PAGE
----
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Alaska’s Permanent Fund Dividend (PFD) is the United States’ most significant, if not its only attempted, experiment with universal asset policies. This chapter helps clarify where the PFD fits within the larger portfolio of economic rights and obligations guaranteed by the liberal state. Is the program a realization of “real-freedom-for-all” basic income, or might it have foreshadowed Bruce Ackerman and Anne Alstott’s Stakeholder Society decades before their proposal emerged? I argue that neither categorization is entirely correct or entirely mistaken. Core features of the PFD demonstrate Alaska’s implicit belief in stakeholding but currently fall short of the sweeping citizenship agenda identified by stakeholding theorists. Like true stakeholder initiatives and basic income schemes, the PFD distributes shared resources on a means-independent basis, does not require recipients to work or otherwise participate in economic affairs, and commits the government to monetary distributions rather than in-kind transfers. Nevertheless, the PFD does not - and in its current format cannot - enable Alaskans to pursue their individual life plans independently of other income sources. This chapter also moves beyond definitions and addresses the PFD’s special characteristic, what I call the “endogeneity condition,” or funding through existing natural resources rather than the public fisc. I focus on how this feature allows us to abstract away from the particulars of financing basic income or stakeholding and analyze the consumption side of the system. The chapter concludes by considering how the State of Alaska might reorient the PFD toward a more comprehensive stakeholding structure and calling for more research into the use of resource-based asset systems so that governments can more aptly choose among basic income, stakeholding, and other funding schemes.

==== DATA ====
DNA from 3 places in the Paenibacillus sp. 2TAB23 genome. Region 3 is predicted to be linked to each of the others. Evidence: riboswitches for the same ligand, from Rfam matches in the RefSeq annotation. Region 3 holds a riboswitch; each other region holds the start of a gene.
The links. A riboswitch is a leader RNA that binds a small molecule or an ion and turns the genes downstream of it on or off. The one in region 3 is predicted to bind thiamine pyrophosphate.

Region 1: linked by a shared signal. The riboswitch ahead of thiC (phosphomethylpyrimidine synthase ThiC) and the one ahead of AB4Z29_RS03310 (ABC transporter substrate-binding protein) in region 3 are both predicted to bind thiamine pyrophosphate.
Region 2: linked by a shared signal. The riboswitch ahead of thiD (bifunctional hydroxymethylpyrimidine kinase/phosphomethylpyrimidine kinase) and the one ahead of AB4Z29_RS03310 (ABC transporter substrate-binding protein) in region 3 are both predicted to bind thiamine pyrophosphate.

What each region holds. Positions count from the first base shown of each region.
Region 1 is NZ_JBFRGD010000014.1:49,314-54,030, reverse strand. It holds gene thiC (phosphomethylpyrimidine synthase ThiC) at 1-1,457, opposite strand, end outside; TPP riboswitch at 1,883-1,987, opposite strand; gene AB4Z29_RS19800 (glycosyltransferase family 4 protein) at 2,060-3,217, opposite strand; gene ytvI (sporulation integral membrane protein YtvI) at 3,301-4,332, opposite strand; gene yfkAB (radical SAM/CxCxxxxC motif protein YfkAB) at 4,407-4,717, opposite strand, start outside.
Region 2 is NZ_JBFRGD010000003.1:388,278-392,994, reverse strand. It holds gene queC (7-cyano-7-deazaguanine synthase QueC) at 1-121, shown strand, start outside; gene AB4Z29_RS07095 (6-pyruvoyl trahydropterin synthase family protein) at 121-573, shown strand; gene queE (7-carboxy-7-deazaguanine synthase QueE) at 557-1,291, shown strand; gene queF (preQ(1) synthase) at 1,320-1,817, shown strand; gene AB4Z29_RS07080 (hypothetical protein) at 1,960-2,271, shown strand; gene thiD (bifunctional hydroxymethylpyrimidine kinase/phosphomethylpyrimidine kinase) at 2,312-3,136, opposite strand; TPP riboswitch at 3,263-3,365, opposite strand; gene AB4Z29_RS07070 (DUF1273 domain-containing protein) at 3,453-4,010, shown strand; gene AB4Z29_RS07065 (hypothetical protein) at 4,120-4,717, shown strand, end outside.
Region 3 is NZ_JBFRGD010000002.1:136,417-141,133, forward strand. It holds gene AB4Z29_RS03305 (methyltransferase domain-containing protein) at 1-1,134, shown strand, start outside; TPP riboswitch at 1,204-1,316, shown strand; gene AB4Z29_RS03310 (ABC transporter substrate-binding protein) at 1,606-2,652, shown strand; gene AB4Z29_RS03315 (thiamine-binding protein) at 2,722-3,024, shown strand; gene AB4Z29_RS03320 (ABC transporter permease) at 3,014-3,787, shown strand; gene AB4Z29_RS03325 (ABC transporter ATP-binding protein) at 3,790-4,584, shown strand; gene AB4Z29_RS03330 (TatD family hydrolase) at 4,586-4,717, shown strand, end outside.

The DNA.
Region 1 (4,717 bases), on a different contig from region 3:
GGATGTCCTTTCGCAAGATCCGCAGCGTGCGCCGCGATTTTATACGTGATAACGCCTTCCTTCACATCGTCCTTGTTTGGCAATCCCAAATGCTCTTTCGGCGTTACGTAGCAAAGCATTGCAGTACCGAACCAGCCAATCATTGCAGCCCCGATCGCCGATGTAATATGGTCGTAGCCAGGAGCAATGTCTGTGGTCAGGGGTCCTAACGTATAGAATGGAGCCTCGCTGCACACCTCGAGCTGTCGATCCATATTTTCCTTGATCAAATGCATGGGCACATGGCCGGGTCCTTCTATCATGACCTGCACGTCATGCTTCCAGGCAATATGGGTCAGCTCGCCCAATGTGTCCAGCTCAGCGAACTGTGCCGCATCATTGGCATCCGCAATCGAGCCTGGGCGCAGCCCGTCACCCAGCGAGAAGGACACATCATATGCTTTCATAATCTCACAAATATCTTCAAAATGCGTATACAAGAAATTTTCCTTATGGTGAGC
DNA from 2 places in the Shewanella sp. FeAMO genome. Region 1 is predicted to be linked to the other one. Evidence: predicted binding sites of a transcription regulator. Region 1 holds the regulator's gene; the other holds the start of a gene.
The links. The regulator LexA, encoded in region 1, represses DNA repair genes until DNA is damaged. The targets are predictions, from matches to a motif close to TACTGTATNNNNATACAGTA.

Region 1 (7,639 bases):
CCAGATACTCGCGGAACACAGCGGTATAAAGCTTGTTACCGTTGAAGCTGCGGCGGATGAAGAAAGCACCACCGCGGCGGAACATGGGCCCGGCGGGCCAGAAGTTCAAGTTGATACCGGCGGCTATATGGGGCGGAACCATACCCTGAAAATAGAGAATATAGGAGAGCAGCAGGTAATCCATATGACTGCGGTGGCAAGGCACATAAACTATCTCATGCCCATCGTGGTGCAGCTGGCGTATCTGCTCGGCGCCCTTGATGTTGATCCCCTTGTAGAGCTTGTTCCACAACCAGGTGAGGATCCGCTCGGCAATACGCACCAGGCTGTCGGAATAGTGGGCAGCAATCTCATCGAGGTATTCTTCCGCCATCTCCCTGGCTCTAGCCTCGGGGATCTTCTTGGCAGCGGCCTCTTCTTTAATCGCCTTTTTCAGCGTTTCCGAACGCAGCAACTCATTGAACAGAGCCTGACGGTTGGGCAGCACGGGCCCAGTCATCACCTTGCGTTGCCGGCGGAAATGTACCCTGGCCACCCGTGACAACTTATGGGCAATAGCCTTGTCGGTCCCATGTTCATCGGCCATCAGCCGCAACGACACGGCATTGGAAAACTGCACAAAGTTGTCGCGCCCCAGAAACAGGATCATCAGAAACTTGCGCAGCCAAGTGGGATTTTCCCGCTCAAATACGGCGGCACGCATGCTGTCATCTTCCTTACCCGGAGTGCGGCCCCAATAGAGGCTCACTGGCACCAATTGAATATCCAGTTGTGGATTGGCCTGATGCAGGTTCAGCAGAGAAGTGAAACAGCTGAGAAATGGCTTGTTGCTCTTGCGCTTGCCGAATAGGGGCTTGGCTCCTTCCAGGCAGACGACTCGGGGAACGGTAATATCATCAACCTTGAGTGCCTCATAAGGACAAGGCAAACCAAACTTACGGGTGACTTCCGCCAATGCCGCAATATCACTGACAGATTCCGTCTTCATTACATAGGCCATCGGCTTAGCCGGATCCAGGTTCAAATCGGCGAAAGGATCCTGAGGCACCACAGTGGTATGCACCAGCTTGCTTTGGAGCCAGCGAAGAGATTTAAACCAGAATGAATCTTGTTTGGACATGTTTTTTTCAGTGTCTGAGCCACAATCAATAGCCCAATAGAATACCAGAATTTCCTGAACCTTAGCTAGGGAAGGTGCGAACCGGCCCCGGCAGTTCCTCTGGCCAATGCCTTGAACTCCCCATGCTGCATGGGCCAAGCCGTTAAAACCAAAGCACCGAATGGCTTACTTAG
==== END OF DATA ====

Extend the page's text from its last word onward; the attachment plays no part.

This is a pre-print of the chapter that appears in the book.

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